By the time you read this, the Washington Legislature should have completed its session. It was scheduled to end on April 26th. But as I write this on the day after tax day and after having just spent the morning on a wonderful 100 mile ride through the desert, it’s not clear if they will get done or not. I’m going to bet not.
And it’s not like anything good will come out of this session for motorcyclists at all. ABATE’s efforts to push through a very modest lane-splitting bill brought about a good discussion in and out of the legislature and was picked up by news media all over the world. It was a great start to what will most likely be a multi year effort that eventually may pass and could culminate in something good.
But the bigger long-term issues still haunt us, and they are far from being resolved. How do we address road quality and funding? How do we solve the falling revenue provided by the gas tax when folks buy less and less gas, but we still have major infrastructure concerns? How will we pay for it in the future?
Right now the proposed transportation funding package that the legislature is debating puts a pretty heavy burden on riders, relative to any direct benefit to us. I’ve talked about this time and time again, but to me it seems inherently unfair to slap the same fee on a car as it does on a motorcycle. Yet here we are with proposals to once again increase vehicle license fees on top of the amounts already paid. In Seattle the non-driving populace managed to impose a $60 per vehicle license feel on all vehicles last fall. No nuance here, nothing to put a proportional burden on the type of vehicle, weight, potential to damage the road, or gas used -- just a flat $60 for the Bentley and the Vespa. And it won’t go for roads – it’s for transit! And the legislature is looking to perpetuate that with more license fees and giving local governments the ability to impose additional fees as well, and primarily for transit funding.
And despite the fact we have one of the highest gas-taxes in the nation, the legislature is hell bent on adding an additional 11.5 cents per gallon tax, which if passed will move us from sixth place to second place and put us ahead of California when it comes to high gas tax, and only a few cents behind Pennsylvania. And will this go to fix roads or build new roads? Or will it get used to build bike lanes, freeway art, and transit?
And now Seattle itself seems determined to make it so difficult to drive that people will somehow magically abandon their vehicles and all will be well and good in this fairy tale scenario. They are imposing everything from “road diets” on major arterials which remove vehicle lanes, to reducing the speed limit to 30mph or less on city streets, to increasing parking taxes and giving developers permission to build multi unit apartment buildings with no parking for the residents.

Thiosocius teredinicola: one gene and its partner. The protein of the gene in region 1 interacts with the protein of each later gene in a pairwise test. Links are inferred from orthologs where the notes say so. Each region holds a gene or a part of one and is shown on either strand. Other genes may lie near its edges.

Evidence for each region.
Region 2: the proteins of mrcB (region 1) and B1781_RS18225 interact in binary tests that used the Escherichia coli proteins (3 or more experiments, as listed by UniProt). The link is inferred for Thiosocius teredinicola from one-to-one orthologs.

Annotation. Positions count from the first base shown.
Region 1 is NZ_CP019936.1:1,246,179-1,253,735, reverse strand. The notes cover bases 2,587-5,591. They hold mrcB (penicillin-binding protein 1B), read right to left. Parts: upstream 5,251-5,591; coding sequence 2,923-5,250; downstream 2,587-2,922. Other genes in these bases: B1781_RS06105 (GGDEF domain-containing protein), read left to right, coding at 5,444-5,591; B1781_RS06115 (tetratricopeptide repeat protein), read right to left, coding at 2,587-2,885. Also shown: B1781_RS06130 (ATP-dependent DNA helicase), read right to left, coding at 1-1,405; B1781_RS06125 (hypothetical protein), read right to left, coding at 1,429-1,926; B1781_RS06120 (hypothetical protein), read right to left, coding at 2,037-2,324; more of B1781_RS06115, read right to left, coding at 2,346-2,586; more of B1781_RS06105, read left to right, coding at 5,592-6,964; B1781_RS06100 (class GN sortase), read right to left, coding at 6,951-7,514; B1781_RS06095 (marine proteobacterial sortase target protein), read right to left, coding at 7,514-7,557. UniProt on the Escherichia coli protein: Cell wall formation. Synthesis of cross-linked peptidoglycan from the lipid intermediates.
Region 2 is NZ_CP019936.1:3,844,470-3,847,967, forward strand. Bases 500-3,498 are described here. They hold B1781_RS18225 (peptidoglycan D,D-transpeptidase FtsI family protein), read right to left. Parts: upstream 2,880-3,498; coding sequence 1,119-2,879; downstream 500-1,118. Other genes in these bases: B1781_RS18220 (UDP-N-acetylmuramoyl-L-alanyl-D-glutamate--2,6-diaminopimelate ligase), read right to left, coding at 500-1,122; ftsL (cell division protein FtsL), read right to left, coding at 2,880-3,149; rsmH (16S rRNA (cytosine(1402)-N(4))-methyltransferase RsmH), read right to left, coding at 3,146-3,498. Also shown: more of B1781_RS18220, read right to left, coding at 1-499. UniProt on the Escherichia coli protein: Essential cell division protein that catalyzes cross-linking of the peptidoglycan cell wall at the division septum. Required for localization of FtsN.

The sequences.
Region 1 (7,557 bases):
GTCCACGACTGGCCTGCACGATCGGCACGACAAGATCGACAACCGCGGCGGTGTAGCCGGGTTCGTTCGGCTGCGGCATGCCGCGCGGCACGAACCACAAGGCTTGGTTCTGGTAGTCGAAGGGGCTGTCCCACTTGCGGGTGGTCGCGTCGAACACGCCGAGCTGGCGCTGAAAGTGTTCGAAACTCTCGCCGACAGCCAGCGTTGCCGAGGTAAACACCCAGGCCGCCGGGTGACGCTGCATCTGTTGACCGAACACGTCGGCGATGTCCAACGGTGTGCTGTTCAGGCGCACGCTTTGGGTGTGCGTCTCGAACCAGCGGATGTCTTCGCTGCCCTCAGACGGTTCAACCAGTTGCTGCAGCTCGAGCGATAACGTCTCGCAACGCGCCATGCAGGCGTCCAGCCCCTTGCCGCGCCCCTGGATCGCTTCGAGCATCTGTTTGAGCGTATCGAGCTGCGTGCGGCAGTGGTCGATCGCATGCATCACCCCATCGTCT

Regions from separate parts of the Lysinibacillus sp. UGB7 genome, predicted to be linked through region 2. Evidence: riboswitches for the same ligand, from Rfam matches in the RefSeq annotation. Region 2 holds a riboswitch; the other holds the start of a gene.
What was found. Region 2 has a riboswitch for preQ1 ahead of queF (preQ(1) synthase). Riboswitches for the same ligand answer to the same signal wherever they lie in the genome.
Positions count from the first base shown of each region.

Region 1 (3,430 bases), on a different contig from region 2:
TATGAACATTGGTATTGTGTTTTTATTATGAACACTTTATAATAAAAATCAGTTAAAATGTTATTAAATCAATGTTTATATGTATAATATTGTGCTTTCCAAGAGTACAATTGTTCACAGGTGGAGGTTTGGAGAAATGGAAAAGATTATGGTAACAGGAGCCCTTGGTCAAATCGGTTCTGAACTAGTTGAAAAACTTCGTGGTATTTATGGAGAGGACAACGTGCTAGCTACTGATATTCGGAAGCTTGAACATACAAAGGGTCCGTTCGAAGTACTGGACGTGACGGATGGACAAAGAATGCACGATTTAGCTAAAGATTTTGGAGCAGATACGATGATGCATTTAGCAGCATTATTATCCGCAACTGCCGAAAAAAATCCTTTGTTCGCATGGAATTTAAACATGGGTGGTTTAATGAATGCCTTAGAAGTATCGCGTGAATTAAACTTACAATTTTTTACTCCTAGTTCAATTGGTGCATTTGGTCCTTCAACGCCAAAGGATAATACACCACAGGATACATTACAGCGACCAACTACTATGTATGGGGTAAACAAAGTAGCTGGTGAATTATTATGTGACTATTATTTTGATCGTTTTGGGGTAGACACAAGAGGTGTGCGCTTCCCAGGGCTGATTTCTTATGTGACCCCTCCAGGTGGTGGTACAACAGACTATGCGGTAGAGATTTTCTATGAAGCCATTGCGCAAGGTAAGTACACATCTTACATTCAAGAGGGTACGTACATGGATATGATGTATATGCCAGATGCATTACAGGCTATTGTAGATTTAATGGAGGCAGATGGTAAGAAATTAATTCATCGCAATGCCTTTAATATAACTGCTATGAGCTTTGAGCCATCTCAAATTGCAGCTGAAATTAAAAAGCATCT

But at least Seattle has learned that you can’t have it all on one road. The Mayor has announced that the notion of the “complete street” is a failed concept. So they won’t be repeating the disaster that is Broadway Avenue in Seattle, where you try to squeeze in a separated bike lane, parking, pedestrian access, a street car line, and oh yes, least we forget, a place to drive and park a car. You just can’t cram it all onto one street and expect it to work. However the solution seems to be “remove the cars” – at least on Eastlake Avenue in South Lake Union. Apparently the street car isn’t being used because it moves as slow as traffic – so lets remove the traffic so the street car can move. That makes sense doesn’t it! Who needs cars in the city? Yes, that’s what’s being proposed.
And then the new toll express lanes on I-405, which are to be photo enforced like the 520 bridge, will, believe it or not, require motorcycles to get toll readers even though we won’t have to pay the toll! Federal law allows motorcycles to travel free in express lanes. But the photo system the state uses (I’m not making this up now) apparently can’t tell the difference between a motorcycle and a car! So if you want to ride in them you will have to purchase a pass. Other states like California who have photo toll HOV lanes don’t require this and can apparently tell the difference between a car and a bike. My three-year old nephew can too. Maybe the DOT can hire him!
So yes, I think it’s time to take away the title of the “fruits and nuts” capital from California, which seems relatively sane these days, and bestow it upon Washington. Where we pay more to be able to drive less. Where we spend millions on “art” for freeway off-ramps and nothing to fix the potholes. Where the rider of a motorcycle pays the same fee to license his vehicle as the driver of a big-rig, and where bureaucratic toll photo readers can’t tell a motorcycle from a Prius. Yep, California, it’s time to pass that crown up the coast to Washington. Just give it to me, I’ll ride it back up and present it myself.
Gary can be reached at firstname.lastname@example.org or www.grgardner.com, and you can read his blog at http://grgardner.livejournal.com